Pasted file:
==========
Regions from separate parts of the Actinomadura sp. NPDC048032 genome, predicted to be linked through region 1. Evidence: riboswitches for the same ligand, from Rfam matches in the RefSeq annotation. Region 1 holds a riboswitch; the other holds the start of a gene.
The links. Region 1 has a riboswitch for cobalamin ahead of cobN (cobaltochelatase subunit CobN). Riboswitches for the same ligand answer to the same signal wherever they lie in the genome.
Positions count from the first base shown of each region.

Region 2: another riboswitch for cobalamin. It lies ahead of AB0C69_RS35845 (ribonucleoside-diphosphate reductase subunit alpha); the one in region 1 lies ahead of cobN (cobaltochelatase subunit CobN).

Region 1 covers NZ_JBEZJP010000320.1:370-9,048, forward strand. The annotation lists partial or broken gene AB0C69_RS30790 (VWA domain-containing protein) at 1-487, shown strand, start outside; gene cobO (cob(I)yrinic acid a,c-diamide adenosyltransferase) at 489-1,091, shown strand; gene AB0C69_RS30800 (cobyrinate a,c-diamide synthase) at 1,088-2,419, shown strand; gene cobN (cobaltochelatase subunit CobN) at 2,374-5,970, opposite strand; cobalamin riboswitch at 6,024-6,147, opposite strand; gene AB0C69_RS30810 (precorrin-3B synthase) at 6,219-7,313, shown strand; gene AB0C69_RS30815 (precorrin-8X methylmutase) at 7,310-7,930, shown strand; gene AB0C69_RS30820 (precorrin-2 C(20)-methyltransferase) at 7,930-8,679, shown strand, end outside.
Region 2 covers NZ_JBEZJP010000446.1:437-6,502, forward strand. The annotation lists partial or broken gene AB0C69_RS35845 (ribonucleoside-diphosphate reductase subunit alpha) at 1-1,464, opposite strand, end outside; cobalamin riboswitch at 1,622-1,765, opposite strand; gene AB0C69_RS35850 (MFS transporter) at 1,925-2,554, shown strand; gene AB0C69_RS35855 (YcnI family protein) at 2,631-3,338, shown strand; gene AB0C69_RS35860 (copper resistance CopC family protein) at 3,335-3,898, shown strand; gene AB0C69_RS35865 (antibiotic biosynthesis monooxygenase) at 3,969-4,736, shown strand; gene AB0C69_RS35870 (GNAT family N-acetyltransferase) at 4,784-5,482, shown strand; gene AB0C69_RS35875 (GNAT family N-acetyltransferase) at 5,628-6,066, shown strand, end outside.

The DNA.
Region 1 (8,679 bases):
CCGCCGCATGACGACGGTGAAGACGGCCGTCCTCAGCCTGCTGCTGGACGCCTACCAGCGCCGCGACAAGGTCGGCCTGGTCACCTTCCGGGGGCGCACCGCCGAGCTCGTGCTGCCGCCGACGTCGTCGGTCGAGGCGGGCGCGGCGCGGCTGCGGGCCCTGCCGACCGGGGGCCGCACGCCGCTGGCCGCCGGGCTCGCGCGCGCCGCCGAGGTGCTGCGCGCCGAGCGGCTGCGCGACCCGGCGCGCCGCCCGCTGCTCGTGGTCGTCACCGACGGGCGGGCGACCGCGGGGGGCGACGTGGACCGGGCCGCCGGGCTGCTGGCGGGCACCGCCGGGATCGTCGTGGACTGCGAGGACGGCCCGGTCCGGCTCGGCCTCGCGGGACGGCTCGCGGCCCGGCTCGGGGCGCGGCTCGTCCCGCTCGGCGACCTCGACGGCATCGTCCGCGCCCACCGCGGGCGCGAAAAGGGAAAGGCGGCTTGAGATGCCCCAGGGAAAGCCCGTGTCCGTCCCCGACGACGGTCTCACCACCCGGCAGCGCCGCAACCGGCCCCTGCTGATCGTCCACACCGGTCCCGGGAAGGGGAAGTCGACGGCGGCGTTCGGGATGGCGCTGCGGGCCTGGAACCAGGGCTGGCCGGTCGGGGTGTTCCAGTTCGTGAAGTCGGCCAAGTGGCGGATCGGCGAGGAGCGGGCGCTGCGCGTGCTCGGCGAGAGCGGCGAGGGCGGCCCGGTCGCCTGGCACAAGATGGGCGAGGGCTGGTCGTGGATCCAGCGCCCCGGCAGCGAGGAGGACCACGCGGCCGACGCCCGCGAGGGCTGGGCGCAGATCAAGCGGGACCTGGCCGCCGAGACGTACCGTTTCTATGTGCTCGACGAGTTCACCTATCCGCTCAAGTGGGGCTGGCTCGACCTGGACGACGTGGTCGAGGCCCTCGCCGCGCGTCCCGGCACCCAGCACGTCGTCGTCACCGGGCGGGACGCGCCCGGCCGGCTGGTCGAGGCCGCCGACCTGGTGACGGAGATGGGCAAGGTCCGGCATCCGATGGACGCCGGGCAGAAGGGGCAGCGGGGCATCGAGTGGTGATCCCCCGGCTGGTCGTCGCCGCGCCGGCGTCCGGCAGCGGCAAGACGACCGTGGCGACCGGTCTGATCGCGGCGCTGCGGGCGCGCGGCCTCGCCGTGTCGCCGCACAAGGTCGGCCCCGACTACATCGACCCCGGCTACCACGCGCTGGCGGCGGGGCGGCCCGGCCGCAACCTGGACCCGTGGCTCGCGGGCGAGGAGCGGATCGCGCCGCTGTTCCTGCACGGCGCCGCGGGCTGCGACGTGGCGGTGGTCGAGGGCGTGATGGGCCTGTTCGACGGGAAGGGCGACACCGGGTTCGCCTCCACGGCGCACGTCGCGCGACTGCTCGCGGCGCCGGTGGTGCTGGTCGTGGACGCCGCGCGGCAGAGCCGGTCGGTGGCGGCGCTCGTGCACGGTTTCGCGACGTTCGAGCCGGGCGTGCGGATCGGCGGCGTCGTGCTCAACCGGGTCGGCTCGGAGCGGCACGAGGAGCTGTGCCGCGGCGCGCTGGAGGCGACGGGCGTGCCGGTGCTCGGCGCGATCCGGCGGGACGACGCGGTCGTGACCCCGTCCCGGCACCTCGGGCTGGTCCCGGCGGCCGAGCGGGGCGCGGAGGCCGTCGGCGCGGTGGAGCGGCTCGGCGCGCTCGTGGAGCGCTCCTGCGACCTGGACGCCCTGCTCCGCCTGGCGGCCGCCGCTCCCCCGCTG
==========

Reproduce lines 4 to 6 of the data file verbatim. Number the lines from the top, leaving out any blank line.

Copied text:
Region 2: another riboswitch for cobalamin. It lies ahead of AB0C69_RS35845 (ribonucleoside-diphosphate reductase subunit alpha); the one in region 1 lies ahead of cobN (cobaltochelatase subunit CobN).

Region 1 covers NZ_JBEZJP010000320.1:370-9,048, forward strand. The annotation lists partial or broken gene AB0C69_RS30790 (VWA domain-containing protein) at 1-487, shown strand, start outside; gene cobO (cob(I)yrinic acid a,c-diamide adenosyltransferase) at 489-1,091, shown strand; gene AB0C69_RS30800 (cobyrinate a,c-diamide synthase) at 1,088-2,419, shown strand; gene cobN (cobaltochelatase subunit CobN) at 2,374-5,970, opposite strand; cobalamin riboswitch at 6,024-6,147, opposite strand; gene AB0C69_RS30810 (precorrin-3B synthase) at 6,219-7,313, shown strand; gene AB0C69_RS30815 (precorrin-8X methylmutase) at 7,310-7,930, shown strand; gene AB0C69_RS30820 (precorrin-2 C(20)-methyltransferase) at 7,930-8,679, shown strand, end outside.
Region 2 covers NZ_JBEZJP010000446.1:437-6,502, forward strand. The annotation lists partial or broken gene AB0C69_RS35845 (ribonucleoside-diphosphate reductase subunit alpha) at 1-1,464, opposite strand, end outside; cobalamin riboswitch at 1,622-1,765, opposite strand; gene AB0C69_RS35850 (MFS transporter) at 1,925-2,554, shown strand; gene AB0C69_RS35855 (YcnI family protein) at 2,631-3,338, shown strand; gene AB0C69_RS35860 (copper resistance CopC family protein) at 3,335-3,898, shown strand; gene AB0C69_RS35865 (antibiotic biosynthesis monooxygenase) at 3,969-4,736, shown strand; gene AB0C69_RS35870 (GNAT family N-acetyltransferase) at 4,784-5,482, shown strand; gene AB0C69_RS35875 (GNAT family N-acetyltransferase) at 5,628-6,066, shown strand, end outside.